New Zealand growers intend to meet year-round market demand for berries

Kiwis have been enjoying fresh, locally grown strawberries in the depths of winter this year thanks to a high-value berry grower filling the market gap left by a strangled Australian supply chain. Sunrise Berries owner, Todd Feather, ventured into strawberry cultivation in 2014 when he bought a 200-hectare spread of land in Onewhero.

"I was introduced to a man selling tunnel house frames," Todd says. "He [later] introduced [me] to The Fresh Berry Company (Driscoll's), which has a license for its own berry genetics." Three years ago, in an eight-month, $3.5 million project, Todd established Sunrise Berries Ltd.

A nine-hectare area of land was set aside and converted into five hectares of strawberries and four hectares of raspberries – propagated in a hydroponic tunnel house operation. Tunnel houses protect the produce from the vagaries of the weather and provide the grower with greater consistency of production and income, Todd says.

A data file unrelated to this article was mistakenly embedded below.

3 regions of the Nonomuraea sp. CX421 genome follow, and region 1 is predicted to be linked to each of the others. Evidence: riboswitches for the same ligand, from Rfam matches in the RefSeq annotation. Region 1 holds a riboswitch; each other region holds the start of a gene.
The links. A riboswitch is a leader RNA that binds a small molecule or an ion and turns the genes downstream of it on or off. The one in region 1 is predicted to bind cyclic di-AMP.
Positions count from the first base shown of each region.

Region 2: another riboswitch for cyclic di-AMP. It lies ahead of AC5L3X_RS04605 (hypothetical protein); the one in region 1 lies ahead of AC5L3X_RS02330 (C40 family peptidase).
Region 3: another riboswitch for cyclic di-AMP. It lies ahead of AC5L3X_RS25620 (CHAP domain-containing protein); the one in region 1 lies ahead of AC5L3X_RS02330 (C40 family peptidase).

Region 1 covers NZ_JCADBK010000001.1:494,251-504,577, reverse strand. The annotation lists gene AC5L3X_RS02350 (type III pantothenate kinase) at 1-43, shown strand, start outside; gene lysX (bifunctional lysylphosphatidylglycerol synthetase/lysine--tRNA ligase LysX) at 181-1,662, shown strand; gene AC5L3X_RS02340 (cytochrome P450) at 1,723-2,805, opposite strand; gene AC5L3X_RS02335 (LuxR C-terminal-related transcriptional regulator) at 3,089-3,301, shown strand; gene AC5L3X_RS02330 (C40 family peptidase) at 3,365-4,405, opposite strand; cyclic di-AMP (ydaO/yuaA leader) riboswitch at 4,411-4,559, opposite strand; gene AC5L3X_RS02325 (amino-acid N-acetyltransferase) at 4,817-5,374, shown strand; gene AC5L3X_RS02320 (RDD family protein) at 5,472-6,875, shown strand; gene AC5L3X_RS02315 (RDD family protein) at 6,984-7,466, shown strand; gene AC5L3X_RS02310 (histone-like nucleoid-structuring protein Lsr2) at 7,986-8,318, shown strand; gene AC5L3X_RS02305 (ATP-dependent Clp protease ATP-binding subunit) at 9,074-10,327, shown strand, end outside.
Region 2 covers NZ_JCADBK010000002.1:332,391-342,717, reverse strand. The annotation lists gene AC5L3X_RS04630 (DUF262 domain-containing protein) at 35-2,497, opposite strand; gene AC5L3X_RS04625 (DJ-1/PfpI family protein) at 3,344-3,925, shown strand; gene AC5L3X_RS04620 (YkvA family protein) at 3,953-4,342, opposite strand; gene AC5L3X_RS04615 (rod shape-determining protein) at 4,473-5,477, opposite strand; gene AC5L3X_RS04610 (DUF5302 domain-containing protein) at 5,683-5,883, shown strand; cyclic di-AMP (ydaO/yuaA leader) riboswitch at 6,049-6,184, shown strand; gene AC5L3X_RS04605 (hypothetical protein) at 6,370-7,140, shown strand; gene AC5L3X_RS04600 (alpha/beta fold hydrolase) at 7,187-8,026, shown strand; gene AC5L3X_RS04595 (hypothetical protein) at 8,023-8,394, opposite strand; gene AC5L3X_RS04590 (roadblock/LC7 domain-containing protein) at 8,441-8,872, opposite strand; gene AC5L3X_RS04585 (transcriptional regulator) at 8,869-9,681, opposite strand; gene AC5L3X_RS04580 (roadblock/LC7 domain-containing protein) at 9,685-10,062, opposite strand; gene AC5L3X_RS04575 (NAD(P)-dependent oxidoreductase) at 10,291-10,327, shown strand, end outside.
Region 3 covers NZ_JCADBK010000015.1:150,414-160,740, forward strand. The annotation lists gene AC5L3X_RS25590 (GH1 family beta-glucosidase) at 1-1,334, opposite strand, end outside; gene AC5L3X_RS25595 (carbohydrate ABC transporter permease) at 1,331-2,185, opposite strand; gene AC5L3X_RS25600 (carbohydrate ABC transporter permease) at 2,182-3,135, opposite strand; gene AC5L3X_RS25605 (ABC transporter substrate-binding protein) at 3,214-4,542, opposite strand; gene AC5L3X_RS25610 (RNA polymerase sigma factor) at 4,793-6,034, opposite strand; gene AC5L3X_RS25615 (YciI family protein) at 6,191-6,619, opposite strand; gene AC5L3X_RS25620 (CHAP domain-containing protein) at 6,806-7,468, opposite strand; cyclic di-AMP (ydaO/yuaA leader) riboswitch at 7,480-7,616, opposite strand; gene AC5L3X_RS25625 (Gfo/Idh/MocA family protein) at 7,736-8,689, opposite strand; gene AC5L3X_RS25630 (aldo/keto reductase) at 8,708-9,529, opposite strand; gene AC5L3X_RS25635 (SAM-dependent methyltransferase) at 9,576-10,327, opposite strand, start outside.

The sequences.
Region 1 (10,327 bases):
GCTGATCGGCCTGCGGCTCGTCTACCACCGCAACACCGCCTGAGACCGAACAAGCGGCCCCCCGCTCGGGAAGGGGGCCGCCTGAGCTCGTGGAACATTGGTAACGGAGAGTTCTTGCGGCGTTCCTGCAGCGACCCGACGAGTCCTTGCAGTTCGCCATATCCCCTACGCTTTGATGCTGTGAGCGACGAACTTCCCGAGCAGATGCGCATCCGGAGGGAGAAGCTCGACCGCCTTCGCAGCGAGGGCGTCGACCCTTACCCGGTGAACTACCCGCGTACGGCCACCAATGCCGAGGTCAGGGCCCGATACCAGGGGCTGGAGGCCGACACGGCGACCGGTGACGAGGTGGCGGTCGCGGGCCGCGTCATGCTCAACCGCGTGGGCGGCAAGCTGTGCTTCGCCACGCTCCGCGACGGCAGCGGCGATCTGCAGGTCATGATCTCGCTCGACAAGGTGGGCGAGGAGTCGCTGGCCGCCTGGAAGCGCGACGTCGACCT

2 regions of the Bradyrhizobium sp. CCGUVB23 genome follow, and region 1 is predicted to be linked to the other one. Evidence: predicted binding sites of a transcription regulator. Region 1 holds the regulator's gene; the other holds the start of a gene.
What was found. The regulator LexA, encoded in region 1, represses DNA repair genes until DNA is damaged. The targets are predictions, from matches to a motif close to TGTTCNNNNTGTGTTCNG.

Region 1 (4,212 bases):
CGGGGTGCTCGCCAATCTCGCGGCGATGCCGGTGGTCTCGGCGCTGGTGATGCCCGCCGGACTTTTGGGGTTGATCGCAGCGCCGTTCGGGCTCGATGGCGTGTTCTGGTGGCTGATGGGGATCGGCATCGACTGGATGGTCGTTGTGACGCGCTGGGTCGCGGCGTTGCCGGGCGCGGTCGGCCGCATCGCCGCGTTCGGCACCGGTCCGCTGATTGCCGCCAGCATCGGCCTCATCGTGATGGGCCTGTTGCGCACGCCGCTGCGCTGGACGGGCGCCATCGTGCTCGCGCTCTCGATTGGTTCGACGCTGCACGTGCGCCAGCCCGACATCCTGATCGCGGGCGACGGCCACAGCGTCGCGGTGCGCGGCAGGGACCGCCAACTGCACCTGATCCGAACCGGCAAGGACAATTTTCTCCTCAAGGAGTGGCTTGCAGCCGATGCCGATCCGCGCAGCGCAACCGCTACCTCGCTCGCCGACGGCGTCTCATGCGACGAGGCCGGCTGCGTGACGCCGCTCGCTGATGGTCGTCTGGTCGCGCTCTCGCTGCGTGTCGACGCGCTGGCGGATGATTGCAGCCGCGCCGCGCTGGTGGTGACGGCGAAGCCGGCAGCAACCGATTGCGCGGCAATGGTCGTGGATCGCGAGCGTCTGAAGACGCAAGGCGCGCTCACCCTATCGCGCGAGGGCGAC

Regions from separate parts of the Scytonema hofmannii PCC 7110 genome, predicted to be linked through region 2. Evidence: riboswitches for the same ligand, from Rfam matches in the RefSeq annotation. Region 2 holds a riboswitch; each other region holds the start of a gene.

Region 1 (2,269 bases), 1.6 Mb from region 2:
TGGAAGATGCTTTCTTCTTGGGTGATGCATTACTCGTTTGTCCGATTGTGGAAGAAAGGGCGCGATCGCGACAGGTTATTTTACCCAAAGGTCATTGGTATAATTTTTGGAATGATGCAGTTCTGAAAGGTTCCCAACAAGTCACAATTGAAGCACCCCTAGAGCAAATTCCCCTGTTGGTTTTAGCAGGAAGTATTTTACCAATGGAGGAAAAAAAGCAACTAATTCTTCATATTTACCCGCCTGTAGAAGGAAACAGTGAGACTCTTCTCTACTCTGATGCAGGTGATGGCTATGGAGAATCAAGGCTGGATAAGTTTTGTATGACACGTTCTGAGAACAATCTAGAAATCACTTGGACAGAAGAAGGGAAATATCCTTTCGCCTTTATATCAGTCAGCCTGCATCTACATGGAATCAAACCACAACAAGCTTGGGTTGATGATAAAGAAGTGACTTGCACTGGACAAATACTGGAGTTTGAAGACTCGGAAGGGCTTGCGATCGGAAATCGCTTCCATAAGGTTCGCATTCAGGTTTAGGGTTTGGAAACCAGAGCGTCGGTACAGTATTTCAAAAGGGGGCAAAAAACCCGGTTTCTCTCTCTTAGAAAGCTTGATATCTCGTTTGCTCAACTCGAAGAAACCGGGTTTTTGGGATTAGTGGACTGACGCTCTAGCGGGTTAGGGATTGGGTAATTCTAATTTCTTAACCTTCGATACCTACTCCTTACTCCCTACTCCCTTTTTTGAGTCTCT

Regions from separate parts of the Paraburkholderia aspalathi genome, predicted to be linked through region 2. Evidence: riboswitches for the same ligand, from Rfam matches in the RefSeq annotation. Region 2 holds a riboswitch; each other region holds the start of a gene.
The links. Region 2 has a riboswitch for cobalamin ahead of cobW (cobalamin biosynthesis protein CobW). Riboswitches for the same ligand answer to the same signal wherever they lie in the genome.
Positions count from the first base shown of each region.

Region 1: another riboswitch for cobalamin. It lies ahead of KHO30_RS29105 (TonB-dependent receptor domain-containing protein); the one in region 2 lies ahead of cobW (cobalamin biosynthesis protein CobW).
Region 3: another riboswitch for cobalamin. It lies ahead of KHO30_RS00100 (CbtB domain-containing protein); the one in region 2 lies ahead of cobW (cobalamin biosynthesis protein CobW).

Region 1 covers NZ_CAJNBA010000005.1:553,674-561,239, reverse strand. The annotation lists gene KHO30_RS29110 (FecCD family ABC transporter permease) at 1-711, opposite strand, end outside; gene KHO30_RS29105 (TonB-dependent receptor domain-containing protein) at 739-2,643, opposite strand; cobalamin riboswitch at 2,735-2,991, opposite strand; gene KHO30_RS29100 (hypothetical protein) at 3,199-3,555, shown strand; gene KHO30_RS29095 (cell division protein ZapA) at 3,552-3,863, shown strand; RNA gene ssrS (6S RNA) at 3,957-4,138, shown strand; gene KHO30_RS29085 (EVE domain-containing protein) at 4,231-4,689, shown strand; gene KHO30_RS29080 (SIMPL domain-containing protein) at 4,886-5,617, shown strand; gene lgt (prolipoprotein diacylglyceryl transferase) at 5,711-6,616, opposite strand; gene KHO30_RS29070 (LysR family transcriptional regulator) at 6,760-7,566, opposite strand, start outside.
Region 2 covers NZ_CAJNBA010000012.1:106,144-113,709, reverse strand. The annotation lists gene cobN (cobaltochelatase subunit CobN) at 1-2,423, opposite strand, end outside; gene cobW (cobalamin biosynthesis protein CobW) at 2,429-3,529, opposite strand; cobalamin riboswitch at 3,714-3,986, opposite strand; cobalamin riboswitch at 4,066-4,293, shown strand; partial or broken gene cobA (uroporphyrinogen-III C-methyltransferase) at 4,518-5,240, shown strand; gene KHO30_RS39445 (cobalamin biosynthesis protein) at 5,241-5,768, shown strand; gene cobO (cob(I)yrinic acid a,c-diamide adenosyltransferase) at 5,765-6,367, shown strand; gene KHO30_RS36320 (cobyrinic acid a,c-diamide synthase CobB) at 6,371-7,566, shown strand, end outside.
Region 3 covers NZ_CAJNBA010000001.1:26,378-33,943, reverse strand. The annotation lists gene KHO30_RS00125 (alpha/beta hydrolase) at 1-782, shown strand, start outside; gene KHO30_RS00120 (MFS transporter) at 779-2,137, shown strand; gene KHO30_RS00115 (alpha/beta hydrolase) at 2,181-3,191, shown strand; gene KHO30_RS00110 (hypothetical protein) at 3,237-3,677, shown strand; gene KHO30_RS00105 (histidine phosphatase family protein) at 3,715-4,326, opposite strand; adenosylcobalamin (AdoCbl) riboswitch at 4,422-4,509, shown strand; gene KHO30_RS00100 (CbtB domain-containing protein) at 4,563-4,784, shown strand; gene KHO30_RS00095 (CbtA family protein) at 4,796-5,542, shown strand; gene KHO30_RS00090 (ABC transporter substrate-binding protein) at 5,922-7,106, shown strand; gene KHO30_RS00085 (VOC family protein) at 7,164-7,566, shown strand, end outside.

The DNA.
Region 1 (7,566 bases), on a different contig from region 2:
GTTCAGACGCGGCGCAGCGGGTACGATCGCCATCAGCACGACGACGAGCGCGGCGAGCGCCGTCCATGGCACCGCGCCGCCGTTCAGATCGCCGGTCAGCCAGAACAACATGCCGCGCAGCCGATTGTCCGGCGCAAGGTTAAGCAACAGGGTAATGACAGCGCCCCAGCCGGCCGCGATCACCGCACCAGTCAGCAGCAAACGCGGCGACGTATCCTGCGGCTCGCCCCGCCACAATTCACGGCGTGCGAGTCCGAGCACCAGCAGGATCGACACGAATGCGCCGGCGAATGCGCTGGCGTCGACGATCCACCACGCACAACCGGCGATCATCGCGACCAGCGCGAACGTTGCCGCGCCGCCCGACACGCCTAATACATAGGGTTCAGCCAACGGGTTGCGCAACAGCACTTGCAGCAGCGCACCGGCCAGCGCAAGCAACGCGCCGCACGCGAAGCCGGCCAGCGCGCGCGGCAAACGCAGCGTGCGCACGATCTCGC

Strawberries New Zealand chair and Whenuapai grower Tony Rakich says while only a small proportion of locally consumed strawberries are imported, out-of-season growers like Sunrise Berries are a benefit to the market. When it comes to raspberries, Sunrise Berries crops from October to December and then March to June. Todd says they are aiming to pick raspberries through the border seasons.

Last year, Sunrise Berries produced around 18 tonnes per hectare in raspberries and 50 to 60 tonnes per hectare in strawberries and exported three to four tonnes of strawberries too.


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